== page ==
Eva Green and Gemma Arterton will star in drama Vita & Virginia, based on the true story of the love affair and friendship between literary icon Virginia Woolf and author Vita Sackville-West.
The film will be directed by British helmer Chanya Button (Burn, Burn, Burn) from a script by Eileen Atkins based on her own play of the same name, which debuted in 1992.
Virginia Stephen married Leonard Woolf in 1912, and then met socialite and author Vita Sackville-West, wife of Harold Nicolson, in 1922. They began a sexual relationship that lasted nearly a decade, as shown in their various letters and diary entries. After their affair ended, they remained friends until Woolf’s death in 1941. Green will play Woolf while Arterton will play Sackville-West.
The signs as letters between Virginia Woolf and Vita Sackville-West
"Do you really love me? Much? Passionately not reasonably?"
"But I do adore you — every part of you from heel to hair. Never will you shake me off, try as you may."
"I always have such need to merely talk to you. Even when I have nothing to talk about — with you I just seem to go right ahead and sort of invent it."
"I wish I didn’t love you so much. No I don’t though; that’s not true. I am glad I do. I don’t know what to say to you except that it tore the heart out of my body saying goodbye to you."
"Yes, I am glad you miss me, even if it is ‘damned unpleasant.'"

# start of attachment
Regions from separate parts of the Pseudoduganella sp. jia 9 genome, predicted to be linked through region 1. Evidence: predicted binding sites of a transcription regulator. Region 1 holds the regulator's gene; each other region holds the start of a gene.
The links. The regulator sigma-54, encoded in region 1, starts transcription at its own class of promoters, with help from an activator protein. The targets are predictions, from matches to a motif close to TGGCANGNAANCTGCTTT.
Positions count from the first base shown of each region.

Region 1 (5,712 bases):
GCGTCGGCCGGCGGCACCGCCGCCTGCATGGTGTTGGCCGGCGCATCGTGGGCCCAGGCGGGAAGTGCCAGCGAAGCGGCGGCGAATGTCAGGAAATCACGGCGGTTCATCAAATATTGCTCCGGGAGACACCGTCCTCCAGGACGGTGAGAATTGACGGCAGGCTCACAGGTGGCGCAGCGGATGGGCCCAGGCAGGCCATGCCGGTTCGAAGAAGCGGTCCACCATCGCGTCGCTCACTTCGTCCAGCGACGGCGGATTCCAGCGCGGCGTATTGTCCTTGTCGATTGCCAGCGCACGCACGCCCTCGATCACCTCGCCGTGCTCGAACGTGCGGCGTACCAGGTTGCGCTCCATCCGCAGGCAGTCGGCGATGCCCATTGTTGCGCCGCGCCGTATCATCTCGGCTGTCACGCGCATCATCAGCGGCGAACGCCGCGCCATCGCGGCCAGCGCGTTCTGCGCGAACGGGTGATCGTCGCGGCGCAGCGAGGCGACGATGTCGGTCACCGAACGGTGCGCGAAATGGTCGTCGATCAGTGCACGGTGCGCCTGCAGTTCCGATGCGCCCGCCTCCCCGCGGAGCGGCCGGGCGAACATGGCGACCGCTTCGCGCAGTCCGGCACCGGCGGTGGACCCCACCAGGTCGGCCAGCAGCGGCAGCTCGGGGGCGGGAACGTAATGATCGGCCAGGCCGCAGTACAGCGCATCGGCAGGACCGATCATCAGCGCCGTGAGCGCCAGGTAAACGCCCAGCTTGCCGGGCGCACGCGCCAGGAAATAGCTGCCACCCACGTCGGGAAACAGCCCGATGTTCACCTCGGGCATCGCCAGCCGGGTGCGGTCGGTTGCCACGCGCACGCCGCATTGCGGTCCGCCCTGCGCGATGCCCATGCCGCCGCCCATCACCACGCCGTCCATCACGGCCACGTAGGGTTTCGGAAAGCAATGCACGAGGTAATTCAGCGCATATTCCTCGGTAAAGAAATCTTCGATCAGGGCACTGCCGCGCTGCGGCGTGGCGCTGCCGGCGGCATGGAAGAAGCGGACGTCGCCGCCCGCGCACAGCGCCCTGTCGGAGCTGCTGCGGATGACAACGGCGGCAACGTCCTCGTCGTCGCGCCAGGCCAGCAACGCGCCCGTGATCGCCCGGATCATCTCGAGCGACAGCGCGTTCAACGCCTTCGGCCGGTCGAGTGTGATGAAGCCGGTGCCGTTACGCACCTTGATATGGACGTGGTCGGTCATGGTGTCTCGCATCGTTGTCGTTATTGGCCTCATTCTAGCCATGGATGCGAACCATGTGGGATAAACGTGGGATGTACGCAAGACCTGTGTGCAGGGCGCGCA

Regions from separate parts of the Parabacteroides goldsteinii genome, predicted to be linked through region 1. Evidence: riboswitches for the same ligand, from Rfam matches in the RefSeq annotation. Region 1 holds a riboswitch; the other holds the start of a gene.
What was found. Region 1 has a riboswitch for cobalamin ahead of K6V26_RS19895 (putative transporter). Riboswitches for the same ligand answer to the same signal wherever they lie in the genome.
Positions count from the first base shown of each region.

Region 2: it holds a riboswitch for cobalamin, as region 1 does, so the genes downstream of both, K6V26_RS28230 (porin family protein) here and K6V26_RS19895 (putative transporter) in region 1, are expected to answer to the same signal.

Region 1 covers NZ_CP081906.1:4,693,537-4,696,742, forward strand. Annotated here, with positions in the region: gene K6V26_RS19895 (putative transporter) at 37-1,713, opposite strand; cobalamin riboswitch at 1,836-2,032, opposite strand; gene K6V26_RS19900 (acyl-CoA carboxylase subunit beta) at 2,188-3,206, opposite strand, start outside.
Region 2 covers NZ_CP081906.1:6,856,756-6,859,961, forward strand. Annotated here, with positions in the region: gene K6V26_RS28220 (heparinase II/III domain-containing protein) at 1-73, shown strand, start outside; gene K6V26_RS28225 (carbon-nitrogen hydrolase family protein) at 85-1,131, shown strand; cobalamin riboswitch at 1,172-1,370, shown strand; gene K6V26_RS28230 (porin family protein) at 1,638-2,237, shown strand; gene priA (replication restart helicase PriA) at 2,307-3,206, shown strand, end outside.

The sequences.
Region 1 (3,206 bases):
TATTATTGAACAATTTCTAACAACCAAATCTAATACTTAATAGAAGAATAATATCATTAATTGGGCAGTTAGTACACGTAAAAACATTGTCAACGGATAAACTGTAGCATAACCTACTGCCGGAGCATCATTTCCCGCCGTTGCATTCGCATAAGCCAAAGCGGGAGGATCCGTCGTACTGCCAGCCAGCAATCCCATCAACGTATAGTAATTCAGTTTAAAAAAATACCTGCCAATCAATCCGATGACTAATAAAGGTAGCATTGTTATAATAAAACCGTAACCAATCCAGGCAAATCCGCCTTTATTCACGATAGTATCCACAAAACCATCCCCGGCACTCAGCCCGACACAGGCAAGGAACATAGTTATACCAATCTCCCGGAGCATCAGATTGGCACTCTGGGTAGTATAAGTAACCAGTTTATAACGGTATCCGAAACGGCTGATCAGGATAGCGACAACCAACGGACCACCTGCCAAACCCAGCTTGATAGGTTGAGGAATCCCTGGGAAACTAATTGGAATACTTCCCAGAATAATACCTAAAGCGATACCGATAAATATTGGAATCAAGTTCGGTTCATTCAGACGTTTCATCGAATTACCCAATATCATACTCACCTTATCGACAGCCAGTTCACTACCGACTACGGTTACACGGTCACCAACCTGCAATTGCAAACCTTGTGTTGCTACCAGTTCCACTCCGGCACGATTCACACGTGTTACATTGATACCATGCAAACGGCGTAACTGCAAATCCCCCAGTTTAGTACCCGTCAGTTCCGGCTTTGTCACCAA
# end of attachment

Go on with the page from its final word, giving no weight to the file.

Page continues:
"You have no idea how stand-offish I can be with people I don’t love. I have brought it to a fine art. But you have broken down my defenses. And I really don’t resent it."
"The flowers have come and are adorable, dusky, tortured, passionate like you—"
"I wish you could live in my brain for a week. It is washed with the most violent waves of emotion."
"You may have discovered entire new countries in your own soul."
"I find I get more and more disagreeably solitary; In fact I foresee the day when I shall have gone too far into myself that there will no longer be anything to be seen of me at all. Will you, please, remember to pull away the coverings from time to time?"
"I like the unreality of your mind; the whole thing is very splendid and voluptuous and absurd."
"I suppose it is good for the soul to be hurt and perplexed perpetually. I know at least that I miss you damnably: that is a good fixed star."
Was your telegram intended to convey a command or merely a message? I mean, should it be written “Love Virginia!” - an imperative, - or “Love. Virginia.”? Whichever way you read it, it was very nice and unexpected, and if a command it has been obeyed.
Tell me who you’ve been seeing; even if I have never heard of them–that will be all the better. I try to invent you for myself, but find I really have only 2 twigs and 3 straws to do it with. I can get the sensation of seeing you–hair, lips, colour, height, even, now and then, the eyes and hands, but I find you going off, to walk in the garden, to play tennis, to dig, to sit smoking and talking, and then I can’t invent a thing you say–This proves, what I could write reams about–how little we know anyone, only movements and gestures, nothing connected, continuous, profound.
Virginia Woolf in a letter to Vita Sackville-West, 7 September 1925